Tech & Science
Robots are farming crops inside a silicon valley warehouse
The startup Plenty uses indoor vertical farming to deliver fresh greens any time of the year.
Fresh fruits and vegetables do not have to be seasonal or come from long distances anymore. New sustainable indoor farms make it possible to have locally grown produce available year-round.
Indoor farming company Plenty's new and improved larger operation wants to deliver fresh greens year round and it uses robot farmers to help optimize the growing conditions for perfect produce.
Matt Barnard, CEO and founder of the startup Plenty wants to change how people eat by changing the way food is grown by harnessing the technology of tomorrow with all the flavor and quality of the past.
The company's huge warehouse location in South San Francisco California contains 16-foot (4.87 meters) walls of kale and other greens and stretch in aisles that are twice the length of a bowling lane according to Fast Company. The company was able to expand due to a Softbank led $200 million investment in the startup.
The new farm will begin selling produce locally in supermarkets and directly to consumers later this year. The company already sells greens from its first and much smaller farm through a delivery service called Good Eggs.
Each step in the farming process is now automated and robots are doing most of the work. "In one corner of the massive warehouse, a bright yellow robot picks up a tower filled with kale that was growing, minutes earlier, in one of the aisles of greens next door. Gently turning the tower on its side, the robot sets it on a conveyor belt where a spinning wheel neatly trims the greens to harvest them," wrote Fast company.
Robots are also doing the planting by packing trays with soil and seeds before delivering them to another room to germinate. Later, robots will lift the seedlings out and plant them in the growing towers.
The growing room is fully automated with infrared cameras and sensors that monitor the indoor climate with software that automatically adjusts itself.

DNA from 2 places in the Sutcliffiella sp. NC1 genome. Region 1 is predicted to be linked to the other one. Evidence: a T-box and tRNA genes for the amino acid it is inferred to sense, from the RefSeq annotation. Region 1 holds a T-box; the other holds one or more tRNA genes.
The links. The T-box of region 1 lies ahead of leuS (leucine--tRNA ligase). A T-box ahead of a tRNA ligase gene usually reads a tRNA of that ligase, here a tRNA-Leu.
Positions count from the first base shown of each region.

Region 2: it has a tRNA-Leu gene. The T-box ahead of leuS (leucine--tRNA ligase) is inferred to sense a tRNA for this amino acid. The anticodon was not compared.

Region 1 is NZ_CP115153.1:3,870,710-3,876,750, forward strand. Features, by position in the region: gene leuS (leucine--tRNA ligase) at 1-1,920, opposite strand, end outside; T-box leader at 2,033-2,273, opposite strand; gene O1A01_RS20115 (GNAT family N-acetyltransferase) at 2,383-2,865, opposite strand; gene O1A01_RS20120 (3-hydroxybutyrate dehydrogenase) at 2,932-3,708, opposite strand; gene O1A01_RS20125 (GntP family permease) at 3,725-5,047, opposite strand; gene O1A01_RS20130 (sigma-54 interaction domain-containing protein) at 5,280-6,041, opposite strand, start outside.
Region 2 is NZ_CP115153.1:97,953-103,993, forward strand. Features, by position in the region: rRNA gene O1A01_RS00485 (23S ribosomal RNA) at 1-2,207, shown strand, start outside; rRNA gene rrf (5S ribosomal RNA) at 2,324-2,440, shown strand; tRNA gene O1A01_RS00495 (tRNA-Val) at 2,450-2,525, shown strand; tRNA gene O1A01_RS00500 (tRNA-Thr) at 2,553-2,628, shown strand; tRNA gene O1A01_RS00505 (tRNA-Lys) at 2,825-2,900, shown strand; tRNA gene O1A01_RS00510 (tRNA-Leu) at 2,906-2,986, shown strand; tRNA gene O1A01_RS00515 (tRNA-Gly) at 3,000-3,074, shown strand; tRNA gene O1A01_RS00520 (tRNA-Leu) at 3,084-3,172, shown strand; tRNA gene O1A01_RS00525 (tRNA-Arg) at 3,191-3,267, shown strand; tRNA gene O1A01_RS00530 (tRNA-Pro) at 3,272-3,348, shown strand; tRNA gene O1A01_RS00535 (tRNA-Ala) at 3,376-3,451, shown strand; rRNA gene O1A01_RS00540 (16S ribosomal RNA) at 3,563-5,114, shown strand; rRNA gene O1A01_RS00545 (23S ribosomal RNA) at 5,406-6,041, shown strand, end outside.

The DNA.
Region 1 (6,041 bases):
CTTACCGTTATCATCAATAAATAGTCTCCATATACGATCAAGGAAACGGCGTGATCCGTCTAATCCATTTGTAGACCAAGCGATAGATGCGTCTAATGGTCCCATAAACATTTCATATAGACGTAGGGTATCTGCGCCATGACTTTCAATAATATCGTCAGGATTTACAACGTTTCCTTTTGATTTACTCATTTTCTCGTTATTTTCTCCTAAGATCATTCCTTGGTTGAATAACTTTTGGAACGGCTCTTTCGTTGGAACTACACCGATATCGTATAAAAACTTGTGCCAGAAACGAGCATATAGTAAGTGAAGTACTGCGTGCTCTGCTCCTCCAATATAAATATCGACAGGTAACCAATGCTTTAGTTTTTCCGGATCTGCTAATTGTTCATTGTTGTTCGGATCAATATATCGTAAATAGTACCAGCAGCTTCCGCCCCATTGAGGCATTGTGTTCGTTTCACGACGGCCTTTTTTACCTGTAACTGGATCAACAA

“We essentially coax a different flavor profile out of the plants by giving them the right recipe,” said Barnard. “We take those plants and analyze what’s in them, and then we work to give subsequent crops exactly the right recipe so that these things are lovable. And that’s critical. That’s how we get to 10-year-olds asking their mothers for our kale.”
When food is grown locally and delivered within hours of harvesting instead of being trucked from far-away places, Barnard believes more people will want to eat them. And because the company controls the growing environment, it can control the flavors of the greens and sell products like wasabi arugula, a spicy wild green that resembles the Japanese condiment.
This type of growing is so environmentally grown, Plenty cut energy consumption by 80% per kilogram of plants grown, that the sustainably grown organic greens can sell for the same price as traditionally grown farm produce. Indoor growing systems can produce between up to 350 times more food in a smaller space as a convention farm. As a bonus, greens grown in food safety-certified facilities are much safer to eat than farm grown.
Plenty is growing greens in San Francisco but at another location in Wyoming, it is testing new varieties of crops – over 700 last year – including strawberries and tomatoes.
Despite all the benefits, indoor farming hasn't proven itself at scale. Aerofarms, another startup with a massive indoor farm in Newark, New Jersey hasn't expanded as quickly as they wanted to. But as climate change shrinks the amount of arable land and the population grows, it could become much more important and tastier too.